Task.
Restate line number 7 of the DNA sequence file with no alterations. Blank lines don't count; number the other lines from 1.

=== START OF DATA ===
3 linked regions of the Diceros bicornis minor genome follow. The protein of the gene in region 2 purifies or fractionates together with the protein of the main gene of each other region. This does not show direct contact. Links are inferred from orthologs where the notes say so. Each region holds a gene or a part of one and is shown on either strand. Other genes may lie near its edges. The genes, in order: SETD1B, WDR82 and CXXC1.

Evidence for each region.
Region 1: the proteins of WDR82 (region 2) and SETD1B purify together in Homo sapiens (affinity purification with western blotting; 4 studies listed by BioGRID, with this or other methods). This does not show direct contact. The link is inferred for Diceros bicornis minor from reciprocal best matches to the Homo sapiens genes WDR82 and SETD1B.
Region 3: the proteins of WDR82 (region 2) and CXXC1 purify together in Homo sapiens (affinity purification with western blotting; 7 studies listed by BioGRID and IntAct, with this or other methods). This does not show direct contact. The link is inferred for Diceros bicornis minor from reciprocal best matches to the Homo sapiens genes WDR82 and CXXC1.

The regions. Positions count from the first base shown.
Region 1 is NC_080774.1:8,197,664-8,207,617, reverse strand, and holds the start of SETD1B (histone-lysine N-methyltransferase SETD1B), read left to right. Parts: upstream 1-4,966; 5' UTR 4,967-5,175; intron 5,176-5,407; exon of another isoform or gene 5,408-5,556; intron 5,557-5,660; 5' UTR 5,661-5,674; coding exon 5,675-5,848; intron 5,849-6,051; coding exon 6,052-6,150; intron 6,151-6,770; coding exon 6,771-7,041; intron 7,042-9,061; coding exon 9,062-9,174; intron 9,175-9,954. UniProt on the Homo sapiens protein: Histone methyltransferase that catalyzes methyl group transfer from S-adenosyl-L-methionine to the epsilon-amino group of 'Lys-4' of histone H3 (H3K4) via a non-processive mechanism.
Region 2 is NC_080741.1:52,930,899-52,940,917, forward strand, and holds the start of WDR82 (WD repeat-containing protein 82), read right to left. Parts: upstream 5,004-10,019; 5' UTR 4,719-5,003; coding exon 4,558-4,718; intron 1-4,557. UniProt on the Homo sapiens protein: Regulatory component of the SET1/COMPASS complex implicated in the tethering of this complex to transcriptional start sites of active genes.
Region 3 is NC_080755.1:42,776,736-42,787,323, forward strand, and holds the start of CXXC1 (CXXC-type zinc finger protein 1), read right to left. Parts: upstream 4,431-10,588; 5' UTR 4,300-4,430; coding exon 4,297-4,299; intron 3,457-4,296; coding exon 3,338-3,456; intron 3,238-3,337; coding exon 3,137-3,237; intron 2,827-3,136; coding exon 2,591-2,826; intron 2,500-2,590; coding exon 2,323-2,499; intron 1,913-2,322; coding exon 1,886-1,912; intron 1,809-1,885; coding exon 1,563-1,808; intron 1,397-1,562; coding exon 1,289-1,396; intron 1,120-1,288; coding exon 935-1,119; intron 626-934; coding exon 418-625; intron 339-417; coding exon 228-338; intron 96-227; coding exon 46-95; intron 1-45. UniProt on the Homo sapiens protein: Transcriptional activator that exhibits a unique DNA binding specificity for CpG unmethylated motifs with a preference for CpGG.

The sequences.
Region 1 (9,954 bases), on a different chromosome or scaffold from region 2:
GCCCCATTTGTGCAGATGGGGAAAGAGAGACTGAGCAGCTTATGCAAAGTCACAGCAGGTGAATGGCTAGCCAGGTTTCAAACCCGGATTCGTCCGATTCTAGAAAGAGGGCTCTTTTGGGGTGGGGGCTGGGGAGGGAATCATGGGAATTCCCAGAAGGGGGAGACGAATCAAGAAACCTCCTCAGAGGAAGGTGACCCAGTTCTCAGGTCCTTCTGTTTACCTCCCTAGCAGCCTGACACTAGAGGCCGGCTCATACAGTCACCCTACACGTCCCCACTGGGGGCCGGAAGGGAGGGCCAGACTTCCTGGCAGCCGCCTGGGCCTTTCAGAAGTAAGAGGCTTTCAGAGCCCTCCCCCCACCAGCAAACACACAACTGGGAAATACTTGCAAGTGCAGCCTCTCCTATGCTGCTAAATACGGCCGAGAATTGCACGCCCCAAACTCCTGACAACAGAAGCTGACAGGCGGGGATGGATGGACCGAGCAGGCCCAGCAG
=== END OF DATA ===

Region 2 is NC_080741.1:52,930,899-52,940,917, forward strand, and holds the start of WDR82 (WD repeat-containing protein 82), read right to left. Parts: upstream 5,004-10,019; 5' UTR 4,719-5,003; coding exon 4,558-4,718; intron 1-4,557. UniProt on the Homo sapiens protein: Regulatory component of the SET1/COMPASS complex implicated in the tethering of this complex to transcriptional start sites of active genes.